Are Living Wage Ordinances Effective?

David Fairris et al claim to have “the most definitive analysis” of the Los Angeles Living Wage Ordinance’s impact on workers and employers. The report automatically draws some skepticism, since it’s sponsored by the very organization that advocated for the 1997 law. But everyone deserves a fair shot, right? So let’s take a close look at the details.

According to the authors, the ordinance has “increased pay for an estimated 10,000 jobs, with minimal reductions in employment.” This conclusion stems from three random-sample surveys of employees and firms. But, while the methodology tries valiantly to determine whether there are significant benefits to workers who are impacted by the living wage, it encounters a pretty serious problem (emphasis added):

Considerable effort went in to analyzing and completing the city’’s database of contracts. Because contracts were constantly being renewed, the contractors were changing as we conducted the survey. We would call firms only to find that they no longer held a contract with the city and hence were no longer willing to cooperate with the survey. At first we thought we would interview some of these firms (and workers from these firms) to see what had happened after the Living Wage Ordinance no longer applied to the firms, but this proved impossible. Almost no one would cooperate and we had no way for the City to compel them to participate. This was such a problem that in two instances the contract expired after we interviewed the firm and as a result the firms refused to provide contact information for the workers. Therefore, there were only two interviews conducted with firms — —both small — —that did not have current city contracts when we took a sample, and six interviews with firms whose contract expired between the time we selected them and we interviewed them. This study does not specifically address what happened in the firms that no longer have a city contract.

The ordinance applies to firms that do business with the city, so the examination should ideally focus on the entire pool of affected municipal contractors (and, ultimately, the workers therein). But, as the authors concede, firms moved in and out of the pool.

Several questions then arise: why did certain firms leave? How many of them were there? What characteristics did they have? It’s very possible — indeed, I would say that it’s quite likely — that some contractors exited precisely because they struggled to comply with the ordinance. Yet the study doesn’t capture this dimension, so there’s reason to suspect that its estimates are biased.

Even if we assume that the findings are accurate, we should think twice before expanding the program. Over 60% of affected workers are stationed at airports. Now, consider what’s taken place in this industry since 9/11:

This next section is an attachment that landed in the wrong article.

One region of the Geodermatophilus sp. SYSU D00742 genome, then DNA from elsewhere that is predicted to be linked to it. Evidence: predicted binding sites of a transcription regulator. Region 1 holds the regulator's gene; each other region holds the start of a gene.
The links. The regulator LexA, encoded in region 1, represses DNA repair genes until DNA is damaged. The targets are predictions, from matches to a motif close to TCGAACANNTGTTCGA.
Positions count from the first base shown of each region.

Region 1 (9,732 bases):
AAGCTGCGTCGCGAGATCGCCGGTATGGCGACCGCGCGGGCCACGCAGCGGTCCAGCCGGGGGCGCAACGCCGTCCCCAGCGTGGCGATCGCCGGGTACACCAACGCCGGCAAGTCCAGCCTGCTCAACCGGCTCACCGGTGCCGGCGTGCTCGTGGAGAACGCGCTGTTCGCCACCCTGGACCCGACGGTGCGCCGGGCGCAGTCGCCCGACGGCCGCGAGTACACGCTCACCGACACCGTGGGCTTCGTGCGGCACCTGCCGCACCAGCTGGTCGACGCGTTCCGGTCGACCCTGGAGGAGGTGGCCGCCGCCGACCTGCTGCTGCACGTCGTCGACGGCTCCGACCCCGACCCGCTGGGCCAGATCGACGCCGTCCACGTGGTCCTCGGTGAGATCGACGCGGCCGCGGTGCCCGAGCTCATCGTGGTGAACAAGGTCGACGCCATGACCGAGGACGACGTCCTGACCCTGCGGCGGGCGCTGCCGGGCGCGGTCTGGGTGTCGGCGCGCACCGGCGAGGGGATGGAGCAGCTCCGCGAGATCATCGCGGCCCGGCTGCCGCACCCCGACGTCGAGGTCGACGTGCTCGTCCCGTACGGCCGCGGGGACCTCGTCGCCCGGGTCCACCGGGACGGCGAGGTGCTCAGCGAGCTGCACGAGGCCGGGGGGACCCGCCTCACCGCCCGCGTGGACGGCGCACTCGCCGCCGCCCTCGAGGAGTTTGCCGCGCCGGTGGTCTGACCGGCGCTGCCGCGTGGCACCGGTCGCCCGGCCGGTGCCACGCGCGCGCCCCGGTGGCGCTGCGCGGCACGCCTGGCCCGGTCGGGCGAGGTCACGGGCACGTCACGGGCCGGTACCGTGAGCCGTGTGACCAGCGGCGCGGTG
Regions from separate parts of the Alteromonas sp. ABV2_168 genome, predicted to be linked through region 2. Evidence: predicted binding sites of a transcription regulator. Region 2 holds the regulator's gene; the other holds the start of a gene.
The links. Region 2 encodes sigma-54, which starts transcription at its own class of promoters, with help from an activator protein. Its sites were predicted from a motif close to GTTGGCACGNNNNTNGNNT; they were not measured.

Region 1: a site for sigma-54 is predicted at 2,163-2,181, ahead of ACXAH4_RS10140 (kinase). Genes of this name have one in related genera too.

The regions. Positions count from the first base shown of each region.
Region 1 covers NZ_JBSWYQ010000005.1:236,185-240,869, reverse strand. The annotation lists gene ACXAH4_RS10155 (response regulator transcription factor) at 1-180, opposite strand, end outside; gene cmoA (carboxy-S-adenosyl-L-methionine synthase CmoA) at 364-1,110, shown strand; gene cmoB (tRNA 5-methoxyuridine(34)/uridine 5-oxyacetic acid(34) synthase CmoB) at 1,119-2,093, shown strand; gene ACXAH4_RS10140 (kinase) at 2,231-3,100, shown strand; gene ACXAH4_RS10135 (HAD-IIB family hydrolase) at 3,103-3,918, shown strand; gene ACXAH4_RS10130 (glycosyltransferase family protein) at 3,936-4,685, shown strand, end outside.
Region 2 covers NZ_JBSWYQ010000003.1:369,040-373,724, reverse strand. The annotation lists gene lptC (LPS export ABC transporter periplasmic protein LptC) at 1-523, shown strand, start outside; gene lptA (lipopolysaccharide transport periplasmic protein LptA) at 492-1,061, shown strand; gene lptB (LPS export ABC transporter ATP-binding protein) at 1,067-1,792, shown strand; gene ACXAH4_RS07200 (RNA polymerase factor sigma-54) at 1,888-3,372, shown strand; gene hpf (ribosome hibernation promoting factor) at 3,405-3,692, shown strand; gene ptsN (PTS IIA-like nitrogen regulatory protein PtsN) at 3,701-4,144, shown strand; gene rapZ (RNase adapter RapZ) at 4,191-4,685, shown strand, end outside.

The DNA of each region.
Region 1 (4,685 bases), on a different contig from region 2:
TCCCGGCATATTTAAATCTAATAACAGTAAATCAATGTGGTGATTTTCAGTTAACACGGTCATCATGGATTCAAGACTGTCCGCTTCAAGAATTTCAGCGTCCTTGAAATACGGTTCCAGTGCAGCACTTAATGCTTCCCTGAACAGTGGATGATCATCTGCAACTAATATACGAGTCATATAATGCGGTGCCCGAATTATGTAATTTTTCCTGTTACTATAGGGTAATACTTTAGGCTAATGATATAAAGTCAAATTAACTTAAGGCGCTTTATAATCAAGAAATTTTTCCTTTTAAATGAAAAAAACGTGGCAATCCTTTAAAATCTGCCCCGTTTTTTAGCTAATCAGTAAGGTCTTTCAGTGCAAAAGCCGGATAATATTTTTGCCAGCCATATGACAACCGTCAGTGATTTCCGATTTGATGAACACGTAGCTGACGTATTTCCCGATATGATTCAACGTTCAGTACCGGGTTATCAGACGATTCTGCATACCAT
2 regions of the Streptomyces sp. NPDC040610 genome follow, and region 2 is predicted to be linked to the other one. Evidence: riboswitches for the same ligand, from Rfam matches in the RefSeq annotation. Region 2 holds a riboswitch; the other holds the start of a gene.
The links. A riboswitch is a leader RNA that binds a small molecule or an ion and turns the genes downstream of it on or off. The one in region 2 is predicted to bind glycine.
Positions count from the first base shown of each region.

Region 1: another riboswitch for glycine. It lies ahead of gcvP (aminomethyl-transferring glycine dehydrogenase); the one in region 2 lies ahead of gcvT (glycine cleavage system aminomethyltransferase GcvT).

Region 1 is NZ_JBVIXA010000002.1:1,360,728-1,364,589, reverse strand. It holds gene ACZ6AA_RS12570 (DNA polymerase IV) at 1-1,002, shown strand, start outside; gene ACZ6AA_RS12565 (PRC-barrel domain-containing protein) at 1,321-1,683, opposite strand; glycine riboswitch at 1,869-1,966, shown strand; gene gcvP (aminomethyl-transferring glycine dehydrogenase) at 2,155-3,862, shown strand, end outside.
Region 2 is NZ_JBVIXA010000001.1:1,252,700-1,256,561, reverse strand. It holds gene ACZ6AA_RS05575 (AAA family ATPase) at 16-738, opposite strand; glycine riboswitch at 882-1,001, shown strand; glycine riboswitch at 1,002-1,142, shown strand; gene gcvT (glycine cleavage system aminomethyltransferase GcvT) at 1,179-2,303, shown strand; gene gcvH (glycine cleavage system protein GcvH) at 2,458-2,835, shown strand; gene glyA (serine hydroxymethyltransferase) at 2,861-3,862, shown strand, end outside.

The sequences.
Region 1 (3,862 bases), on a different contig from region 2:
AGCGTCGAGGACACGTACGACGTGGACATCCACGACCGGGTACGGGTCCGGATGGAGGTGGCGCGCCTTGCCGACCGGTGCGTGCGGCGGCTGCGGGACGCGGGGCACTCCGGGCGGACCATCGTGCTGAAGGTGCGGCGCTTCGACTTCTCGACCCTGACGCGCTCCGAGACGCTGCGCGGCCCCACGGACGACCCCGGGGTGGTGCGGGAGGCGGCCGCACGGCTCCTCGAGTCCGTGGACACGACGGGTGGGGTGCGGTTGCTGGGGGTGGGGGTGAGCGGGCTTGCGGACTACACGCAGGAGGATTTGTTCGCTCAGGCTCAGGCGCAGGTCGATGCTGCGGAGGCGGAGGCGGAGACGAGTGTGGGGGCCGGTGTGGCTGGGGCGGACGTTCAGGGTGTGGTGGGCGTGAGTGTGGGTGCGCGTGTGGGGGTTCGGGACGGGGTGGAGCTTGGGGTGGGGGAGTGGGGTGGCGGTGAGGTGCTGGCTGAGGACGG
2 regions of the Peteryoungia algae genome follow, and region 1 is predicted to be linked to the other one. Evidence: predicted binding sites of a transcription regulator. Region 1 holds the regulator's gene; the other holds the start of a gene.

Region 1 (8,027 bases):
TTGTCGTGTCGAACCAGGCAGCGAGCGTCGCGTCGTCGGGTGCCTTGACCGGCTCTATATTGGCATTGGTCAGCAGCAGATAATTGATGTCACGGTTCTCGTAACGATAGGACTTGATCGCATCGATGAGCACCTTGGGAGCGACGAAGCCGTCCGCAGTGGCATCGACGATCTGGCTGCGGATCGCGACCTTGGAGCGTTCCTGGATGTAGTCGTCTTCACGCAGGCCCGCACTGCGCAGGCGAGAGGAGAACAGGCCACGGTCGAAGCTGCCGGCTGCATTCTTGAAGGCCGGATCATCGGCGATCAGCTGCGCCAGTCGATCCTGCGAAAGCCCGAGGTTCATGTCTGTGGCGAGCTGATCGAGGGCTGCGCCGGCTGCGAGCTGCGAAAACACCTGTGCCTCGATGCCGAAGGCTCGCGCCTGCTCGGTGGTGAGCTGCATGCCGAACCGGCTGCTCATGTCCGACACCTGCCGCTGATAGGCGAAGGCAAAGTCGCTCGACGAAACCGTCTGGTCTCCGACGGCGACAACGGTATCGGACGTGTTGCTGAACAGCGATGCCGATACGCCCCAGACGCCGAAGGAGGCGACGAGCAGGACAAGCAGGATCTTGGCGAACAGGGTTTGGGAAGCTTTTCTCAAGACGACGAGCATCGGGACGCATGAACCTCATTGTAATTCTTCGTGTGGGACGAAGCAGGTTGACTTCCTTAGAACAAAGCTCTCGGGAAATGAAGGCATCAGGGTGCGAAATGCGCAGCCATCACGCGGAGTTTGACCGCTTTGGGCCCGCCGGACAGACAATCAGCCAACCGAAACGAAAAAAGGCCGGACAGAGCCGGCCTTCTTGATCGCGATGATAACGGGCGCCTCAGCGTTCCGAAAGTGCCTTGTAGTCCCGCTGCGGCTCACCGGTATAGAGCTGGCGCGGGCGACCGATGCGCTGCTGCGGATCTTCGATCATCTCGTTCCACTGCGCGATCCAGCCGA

Since our employer survey in 2002, the most significant change in the composition of living wage jobs has been the federalization of 1,200 security screeners. Therefore, we present data for directly affected jobs as they were at the time of our survey (including screeners), and current data, which excludes screeners. Before federalization, airline services jobs represented nearly a third of all directly affected jobs, while today they make up less than 20 percent.

That’s yet another dynamic that could have skewed the results. Overall, as the chief economist of the Los Angeles County Economic Development Corporation notes, “airport workers are in somewhat of a bubble.” More broadly, contract work differs from other forms of employment, so you have to wonder about general applicability.

But I think that the study’s fundamental drawback relates to its narrow scope: it restricts itself to employee and employer effects. Practically speaking, I recognize that expansive analyses are very difficult and expensive, so the restriction is somewhat understandable. If we want to be precise, however, we’d also have to look into such factors as contractor selection. Assuming that a substantial number of firms exits, does the city suffer from poorer services, reductions in bidding competition, and the like? This and other questions are worth pondering.

FILED UNDER: Economics and Business, General
Robert Garcia Tagorda
About Robert Garcia Tagorda
Robert blogged prolifically at OTB from November 2004 to August 2005, when career demands took him in a different direction. He graduated summa cum laude from Claremont McKenna College with a Bachelor of Arts in Philosophy, Politics, and Economics and earned his Master in Public Policy from Harvard's Kennedy School of Government.